LYB Participates in Annual Audubon Christmas Bird Count
In December, LyondellBasell’s Matagorda Complex teamed up with the National Audubon Society to undertake a very important day-long mission. On Dec. 14, the site opened up its 2,200-acre property to bird enthusiasts, including some employees and LyondellBasell retirees. This group of birdwatchers was responsible for tallying the number and different species of birds in the area as part of the Audubon Society’s 121st annual Christmas Bird Count.
Since 1900, an annual census of birds in the Western Hemisphere has been taken in early winter. It is conducted by volunteer birdwatchers in various areas or “count circles” throughout North and Central America to provide population data for use in science and conservation biology and is the longest-running citizen survey in the world.
The Matagorda County Mad Island Marsh Christmas Bird Count (CBC) is one of the most successful in the country every year and is typically the reigning champion when it comes to number of different bird species counted. In fact, this count circle reported the greatest number of bird species ever counted by any U.S. location in 2005 with a record-breaking 250 species and has been at the top of the count for decades.
LyondellBasell’s Matagorda Complex and its surrounding property lie completely within the designated 15-mile diameter count circle, and the site has opened its land up to birders since 1996 to see what interesting and unique birds call the site home or have stopped by on their way south.
According to LyondellBasell Senior Vice President Dale Friedrichs, who has participated in most of the Matagorda counts, there are three elements of success for any CBC. You must
have biodiversity in the count circle to attract an abundance of different species of birds; you must have access to the land within the count circle to maximize the number of birds counted; and you need to have enough quality birders who are willing to get out in the field and do the work.
“The Matagorda County Mad Island Marsh count is so successful because it has all three elements,” said Friedrichs. “We’ve been number one in the U.S for at least 15 out of the last 20 years, and the best bird of the count has been identified on LyondellBasell property several years.”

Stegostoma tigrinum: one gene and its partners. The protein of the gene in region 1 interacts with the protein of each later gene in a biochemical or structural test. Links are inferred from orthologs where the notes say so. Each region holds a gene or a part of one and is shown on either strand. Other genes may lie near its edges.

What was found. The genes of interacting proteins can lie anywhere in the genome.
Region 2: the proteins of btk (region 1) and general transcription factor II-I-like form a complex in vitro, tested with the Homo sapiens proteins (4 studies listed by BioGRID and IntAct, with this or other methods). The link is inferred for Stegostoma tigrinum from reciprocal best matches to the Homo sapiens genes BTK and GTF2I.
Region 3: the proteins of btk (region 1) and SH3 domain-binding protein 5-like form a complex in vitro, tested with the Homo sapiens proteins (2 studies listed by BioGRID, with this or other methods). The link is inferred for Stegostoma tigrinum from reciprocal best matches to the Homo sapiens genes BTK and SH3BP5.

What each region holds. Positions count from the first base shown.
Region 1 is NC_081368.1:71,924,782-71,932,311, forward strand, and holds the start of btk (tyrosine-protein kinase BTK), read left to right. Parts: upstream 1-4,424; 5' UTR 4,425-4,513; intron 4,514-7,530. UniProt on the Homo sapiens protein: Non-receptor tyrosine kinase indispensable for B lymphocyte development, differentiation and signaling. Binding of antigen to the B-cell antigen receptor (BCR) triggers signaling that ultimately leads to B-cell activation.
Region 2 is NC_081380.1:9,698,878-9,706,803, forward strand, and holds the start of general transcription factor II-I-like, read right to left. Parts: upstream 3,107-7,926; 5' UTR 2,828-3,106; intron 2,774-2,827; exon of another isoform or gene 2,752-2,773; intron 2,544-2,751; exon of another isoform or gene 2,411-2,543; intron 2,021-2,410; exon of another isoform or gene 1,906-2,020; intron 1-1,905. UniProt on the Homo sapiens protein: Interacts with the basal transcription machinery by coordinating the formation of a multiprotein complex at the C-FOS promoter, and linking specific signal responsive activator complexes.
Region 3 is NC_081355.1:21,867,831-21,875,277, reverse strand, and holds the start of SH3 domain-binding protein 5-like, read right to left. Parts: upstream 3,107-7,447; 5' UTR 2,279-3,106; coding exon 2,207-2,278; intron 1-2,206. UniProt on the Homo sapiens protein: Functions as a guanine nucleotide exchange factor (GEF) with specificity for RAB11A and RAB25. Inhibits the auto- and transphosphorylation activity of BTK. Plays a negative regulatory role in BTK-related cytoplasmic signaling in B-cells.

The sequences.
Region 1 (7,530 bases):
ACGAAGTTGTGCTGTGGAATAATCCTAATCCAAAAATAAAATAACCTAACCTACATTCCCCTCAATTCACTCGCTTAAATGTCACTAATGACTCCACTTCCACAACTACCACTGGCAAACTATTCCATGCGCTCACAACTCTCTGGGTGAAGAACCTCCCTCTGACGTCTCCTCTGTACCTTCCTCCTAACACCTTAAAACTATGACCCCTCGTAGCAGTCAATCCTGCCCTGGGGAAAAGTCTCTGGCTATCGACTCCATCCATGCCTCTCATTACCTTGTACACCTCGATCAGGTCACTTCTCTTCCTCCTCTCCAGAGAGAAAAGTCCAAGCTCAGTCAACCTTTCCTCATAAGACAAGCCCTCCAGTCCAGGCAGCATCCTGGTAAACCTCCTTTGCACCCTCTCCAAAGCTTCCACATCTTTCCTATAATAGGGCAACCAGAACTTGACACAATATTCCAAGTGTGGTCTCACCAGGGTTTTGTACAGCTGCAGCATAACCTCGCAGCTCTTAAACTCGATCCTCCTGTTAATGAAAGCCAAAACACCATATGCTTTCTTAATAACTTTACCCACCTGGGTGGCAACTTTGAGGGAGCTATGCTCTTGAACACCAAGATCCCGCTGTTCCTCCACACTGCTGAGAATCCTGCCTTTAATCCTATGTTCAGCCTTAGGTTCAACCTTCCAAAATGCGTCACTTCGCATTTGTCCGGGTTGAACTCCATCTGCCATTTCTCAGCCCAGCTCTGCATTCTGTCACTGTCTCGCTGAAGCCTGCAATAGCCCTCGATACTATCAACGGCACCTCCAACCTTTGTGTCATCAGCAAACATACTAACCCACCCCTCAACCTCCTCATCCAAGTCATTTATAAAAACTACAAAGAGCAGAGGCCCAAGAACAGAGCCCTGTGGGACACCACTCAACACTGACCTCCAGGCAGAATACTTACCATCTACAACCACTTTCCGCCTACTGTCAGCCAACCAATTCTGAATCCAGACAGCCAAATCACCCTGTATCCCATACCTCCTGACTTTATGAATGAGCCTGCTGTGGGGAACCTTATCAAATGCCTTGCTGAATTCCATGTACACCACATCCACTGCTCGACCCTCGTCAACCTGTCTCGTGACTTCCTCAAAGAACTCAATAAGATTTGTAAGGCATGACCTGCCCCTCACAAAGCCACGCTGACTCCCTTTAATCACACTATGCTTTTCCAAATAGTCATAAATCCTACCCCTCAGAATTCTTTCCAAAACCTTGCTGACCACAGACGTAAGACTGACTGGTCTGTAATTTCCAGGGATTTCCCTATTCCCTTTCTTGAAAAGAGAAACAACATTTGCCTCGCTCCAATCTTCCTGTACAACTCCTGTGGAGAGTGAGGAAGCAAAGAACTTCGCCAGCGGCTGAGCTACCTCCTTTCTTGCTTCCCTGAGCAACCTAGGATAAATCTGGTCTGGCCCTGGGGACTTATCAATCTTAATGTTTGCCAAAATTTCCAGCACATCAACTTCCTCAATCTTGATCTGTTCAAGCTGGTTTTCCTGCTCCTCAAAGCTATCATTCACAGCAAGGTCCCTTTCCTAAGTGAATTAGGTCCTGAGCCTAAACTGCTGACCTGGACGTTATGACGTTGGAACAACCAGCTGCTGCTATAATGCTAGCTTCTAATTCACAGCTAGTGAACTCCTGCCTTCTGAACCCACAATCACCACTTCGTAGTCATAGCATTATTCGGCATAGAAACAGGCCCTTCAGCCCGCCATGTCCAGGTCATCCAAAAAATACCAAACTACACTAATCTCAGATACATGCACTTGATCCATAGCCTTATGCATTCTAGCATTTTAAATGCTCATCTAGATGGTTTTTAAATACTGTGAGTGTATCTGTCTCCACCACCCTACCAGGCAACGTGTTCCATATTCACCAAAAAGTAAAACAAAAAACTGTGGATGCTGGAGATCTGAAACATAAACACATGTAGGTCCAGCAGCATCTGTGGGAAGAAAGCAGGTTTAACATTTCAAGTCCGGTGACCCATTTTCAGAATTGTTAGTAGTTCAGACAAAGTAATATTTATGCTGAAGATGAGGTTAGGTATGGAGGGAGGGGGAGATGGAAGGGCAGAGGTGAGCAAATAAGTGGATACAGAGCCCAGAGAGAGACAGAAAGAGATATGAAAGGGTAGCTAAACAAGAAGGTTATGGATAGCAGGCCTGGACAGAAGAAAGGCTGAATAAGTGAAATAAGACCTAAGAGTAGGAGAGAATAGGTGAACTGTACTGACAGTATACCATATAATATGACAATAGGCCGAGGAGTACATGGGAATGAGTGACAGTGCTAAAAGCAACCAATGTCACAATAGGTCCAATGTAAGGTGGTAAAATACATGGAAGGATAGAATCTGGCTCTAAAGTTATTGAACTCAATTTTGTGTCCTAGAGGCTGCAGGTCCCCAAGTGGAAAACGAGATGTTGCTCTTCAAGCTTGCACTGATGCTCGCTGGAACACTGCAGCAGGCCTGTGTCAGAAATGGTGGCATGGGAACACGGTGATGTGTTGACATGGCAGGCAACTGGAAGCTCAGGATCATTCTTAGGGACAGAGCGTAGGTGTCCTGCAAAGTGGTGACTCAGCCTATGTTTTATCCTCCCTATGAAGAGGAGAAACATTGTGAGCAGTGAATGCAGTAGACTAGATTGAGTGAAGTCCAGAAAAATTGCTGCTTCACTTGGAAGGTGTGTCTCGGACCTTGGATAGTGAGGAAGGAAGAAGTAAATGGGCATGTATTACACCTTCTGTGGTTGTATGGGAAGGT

Michael Kennedy worked for LyondellBasell for 24 years at the Matagorda plant before retiring in 2014. He, along with Friedrichs, has been participating in the count almost every year since 1996. He said the LyondellBasell Matagorda property hasn’t changed for the past 40 years which makes it an appealing habitat for birds to come back to year after year during their migrations. The whole area is also the last stop on the migratory flyway before birds travel over the Gulf of Mexico to reach their wintering grounds in the Yucatan and Central America.
“Seventy-five percent of North American birds migrate through this area. There is a huge volume of birds that stage here to prepare for their flight across the Gulf,” Kennedy said. “The reason we do these bird counts is it’s the best source of repetitive data from the same area at the same time of year. It’s a very good indicator of the health of the environment as a whole.”
Jimmy Greenawalt, a technical specialist at MTO, has been capturing birds on film for the CBC for the past seven years. This year he brought his granddaughter, Hanna, to participate in her first CBC. Hanna has been birding for about three years now and Jimmy’s goal is to get all of his grandchildren into the hobby.
“This is a wonderful way to spend time with your grandchildren. Hanna loves birding and often gets up at dawn to check their backyard bird feeders. She reads books on birds and gets excited when she sees a new bird,” said Greenawalt. “It’s a great family activity.”
For 2020, Audubon reported a total of 948 completed counts and 17,380,066 birds counted. The count, like almost everything in 2020, was greatly impacted by the pandemic. The overall number of counts that took place were down significantly from previous years as was the total number of birds counted. This is likely due to fewer birders participating because of the pandemic. This year, Matagorda County’s CBC total was 224 species – not as much as in years past, but still enough to top other counts within the U.S.
All the data collected during the count will be turned over to the Audubon Society to understand any changes in migration trends, ranges and population and use that data to advocate for change if warranted.
“The data collected during these bird surveys is critical for scientists who evaluate bird populations and migration patterns,” Friedrichs explained. “It’s important that, as a company, we support conservation and the environment and our participation in the CBC aligns with that mission.”